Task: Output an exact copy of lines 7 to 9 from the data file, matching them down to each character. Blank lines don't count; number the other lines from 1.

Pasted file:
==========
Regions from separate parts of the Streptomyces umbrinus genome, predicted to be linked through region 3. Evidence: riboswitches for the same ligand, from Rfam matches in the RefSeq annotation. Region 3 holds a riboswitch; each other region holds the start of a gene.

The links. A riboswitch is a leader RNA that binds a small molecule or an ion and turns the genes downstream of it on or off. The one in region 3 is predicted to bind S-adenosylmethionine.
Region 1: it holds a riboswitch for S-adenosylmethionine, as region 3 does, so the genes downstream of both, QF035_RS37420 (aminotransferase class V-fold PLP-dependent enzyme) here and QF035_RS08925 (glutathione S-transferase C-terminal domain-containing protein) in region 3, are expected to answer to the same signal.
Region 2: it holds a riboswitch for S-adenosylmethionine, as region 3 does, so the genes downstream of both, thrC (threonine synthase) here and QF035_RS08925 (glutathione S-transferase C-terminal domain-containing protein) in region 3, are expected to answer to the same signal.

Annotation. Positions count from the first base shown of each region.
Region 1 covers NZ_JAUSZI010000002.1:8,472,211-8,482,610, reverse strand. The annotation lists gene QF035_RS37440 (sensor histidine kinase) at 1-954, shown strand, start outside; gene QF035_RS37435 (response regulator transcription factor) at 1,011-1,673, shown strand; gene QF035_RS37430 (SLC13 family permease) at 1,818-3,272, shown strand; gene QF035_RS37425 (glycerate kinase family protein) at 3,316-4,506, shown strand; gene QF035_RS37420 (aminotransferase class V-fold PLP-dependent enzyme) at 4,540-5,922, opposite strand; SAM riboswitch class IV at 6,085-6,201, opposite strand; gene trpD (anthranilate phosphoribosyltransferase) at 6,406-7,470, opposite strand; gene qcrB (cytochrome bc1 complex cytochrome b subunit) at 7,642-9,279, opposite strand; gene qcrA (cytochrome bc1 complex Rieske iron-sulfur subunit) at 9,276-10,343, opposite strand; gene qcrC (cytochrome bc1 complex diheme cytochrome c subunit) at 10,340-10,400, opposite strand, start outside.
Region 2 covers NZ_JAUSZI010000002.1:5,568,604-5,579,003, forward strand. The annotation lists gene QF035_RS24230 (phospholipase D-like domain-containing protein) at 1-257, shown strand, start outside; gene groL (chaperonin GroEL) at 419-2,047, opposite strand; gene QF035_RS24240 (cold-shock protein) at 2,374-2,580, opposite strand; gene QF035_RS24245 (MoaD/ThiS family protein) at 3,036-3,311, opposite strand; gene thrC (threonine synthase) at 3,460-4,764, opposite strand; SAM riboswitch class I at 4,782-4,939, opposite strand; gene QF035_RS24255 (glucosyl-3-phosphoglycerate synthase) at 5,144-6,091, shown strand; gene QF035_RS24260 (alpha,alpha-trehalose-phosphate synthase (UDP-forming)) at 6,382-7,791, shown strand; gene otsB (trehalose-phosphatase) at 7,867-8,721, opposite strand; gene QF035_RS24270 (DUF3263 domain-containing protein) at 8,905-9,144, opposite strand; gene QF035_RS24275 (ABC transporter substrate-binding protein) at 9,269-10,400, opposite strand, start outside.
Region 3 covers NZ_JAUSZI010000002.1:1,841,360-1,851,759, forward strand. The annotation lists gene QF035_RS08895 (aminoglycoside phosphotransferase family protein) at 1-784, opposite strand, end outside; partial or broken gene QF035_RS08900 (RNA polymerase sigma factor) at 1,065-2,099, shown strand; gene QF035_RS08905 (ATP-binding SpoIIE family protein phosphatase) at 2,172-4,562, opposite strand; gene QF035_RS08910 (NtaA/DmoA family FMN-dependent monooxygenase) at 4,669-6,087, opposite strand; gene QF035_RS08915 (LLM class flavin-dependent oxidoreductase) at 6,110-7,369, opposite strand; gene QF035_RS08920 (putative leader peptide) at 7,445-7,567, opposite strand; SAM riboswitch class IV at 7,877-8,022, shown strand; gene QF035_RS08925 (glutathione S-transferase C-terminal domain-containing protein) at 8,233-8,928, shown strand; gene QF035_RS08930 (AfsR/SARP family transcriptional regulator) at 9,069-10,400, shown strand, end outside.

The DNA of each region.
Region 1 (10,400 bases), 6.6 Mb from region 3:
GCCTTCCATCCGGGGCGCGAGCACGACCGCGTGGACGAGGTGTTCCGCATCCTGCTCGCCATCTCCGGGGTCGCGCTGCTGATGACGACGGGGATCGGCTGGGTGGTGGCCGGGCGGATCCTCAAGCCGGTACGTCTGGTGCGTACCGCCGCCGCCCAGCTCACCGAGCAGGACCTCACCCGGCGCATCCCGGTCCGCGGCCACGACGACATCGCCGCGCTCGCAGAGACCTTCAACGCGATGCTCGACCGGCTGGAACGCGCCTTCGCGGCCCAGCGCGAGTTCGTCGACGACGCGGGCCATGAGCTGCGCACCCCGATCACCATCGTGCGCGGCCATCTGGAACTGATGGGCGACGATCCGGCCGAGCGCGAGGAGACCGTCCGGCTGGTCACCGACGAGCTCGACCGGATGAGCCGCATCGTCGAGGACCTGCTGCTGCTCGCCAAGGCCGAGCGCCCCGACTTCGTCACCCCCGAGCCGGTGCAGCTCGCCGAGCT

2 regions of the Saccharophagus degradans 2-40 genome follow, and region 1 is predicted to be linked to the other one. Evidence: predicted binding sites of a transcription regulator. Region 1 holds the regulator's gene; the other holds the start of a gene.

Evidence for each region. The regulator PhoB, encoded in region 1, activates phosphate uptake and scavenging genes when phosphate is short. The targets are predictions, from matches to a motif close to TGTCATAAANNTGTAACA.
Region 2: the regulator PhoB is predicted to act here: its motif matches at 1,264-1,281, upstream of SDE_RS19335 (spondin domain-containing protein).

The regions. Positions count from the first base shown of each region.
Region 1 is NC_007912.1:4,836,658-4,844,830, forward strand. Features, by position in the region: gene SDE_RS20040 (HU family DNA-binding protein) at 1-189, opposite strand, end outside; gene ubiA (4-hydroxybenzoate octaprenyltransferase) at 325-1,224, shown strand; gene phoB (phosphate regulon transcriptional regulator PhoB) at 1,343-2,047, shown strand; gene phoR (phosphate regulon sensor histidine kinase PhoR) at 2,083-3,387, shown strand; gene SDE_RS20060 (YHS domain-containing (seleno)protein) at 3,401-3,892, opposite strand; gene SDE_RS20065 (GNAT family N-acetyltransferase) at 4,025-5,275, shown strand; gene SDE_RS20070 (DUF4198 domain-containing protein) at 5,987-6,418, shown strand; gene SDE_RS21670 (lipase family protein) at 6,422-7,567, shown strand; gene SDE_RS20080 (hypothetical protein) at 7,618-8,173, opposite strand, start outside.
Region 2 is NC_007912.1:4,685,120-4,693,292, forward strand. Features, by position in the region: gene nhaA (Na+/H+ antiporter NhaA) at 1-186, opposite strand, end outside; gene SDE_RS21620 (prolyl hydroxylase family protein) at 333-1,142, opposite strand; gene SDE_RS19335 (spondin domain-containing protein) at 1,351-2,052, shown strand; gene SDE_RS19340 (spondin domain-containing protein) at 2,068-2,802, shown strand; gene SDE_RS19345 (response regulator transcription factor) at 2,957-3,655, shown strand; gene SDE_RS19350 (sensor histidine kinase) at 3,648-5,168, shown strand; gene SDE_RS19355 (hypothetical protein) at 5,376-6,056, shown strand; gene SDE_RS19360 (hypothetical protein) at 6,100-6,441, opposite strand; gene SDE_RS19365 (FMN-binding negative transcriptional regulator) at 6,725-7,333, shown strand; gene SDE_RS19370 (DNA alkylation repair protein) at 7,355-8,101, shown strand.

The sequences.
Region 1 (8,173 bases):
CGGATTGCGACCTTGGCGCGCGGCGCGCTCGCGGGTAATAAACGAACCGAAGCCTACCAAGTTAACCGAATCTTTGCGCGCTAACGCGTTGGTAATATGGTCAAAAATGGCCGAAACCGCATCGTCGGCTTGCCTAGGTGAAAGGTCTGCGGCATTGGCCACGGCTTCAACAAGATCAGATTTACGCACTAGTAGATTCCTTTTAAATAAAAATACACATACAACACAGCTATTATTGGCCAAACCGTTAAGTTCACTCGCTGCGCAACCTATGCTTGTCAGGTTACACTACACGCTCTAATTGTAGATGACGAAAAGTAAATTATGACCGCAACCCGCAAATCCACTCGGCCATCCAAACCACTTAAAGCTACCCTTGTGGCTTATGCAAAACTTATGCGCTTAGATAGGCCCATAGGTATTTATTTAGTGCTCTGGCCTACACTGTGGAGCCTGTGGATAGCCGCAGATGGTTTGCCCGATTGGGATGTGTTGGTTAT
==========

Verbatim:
Region 2 covers NZ_JAUSZI010000002.1:5,568,604-5,579,003, forward strand. The annotation lists gene QF035_RS24230 (phospholipase D-like domain-containing protein) at 1-257, shown strand, start outside; gene groL (chaperonin GroEL) at 419-2,047, opposite strand; gene QF035_RS24240 (cold-shock protein) at 2,374-2,580, opposite strand; gene QF035_RS24245 (MoaD/ThiS family protein) at 3,036-3,311, opposite strand; gene thrC (threonine synthase) at 3,460-4,764, opposite strand; SAM riboswitch class I at 4,782-4,939, opposite strand; gene QF035_RS24255 (glucosyl-3-phosphoglycerate synthase) at 5,144-6,091, shown strand; gene QF035_RS24260 (alpha,alpha-trehalose-phosphate synthase (UDP-forming)) at 6,382-7,791, shown strand; gene otsB (trehalose-phosphatase) at 7,867-8,721, opposite strand; gene QF035_RS24270 (DUF3263 domain-containing protein) at 8,905-9,144, opposite strand; gene QF035_RS24275 (ABC transporter substrate-binding protein) at 9,269-10,400, opposite strand, start outside.
Region 3 covers NZ_JAUSZI010000002.1:1,841,360-1,851,759, forward strand. The annotation lists gene QF035_RS08895 (aminoglycoside phosphotransferase family protein) at 1-784, opposite strand, end outside; partial or broken gene QF035_RS08900 (RNA polymerase sigma factor) at 1,065-2,099, shown strand; gene QF035_RS08905 (ATP-binding SpoIIE family protein phosphatase) at 2,172-4,562, opposite strand; gene QF035_RS08910 (NtaA/DmoA family FMN-dependent monooxygenase) at 4,669-6,087, opposite strand; gene QF035_RS08915 (LLM class flavin-dependent oxidoreductase) at 6,110-7,369, opposite strand; gene QF035_RS08920 (putative leader peptide) at 7,445-7,567, opposite strand; SAM riboswitch class IV at 7,877-8,022, shown strand; gene QF035_RS08925 (glutathione S-transferase C-terminal domain-containing protein) at 8,233-8,928, shown strand; gene QF035_RS08930 (AfsR/SARP family transcriptional regulator) at 9,069-10,400, shown strand, end outside.

The DNA of each region.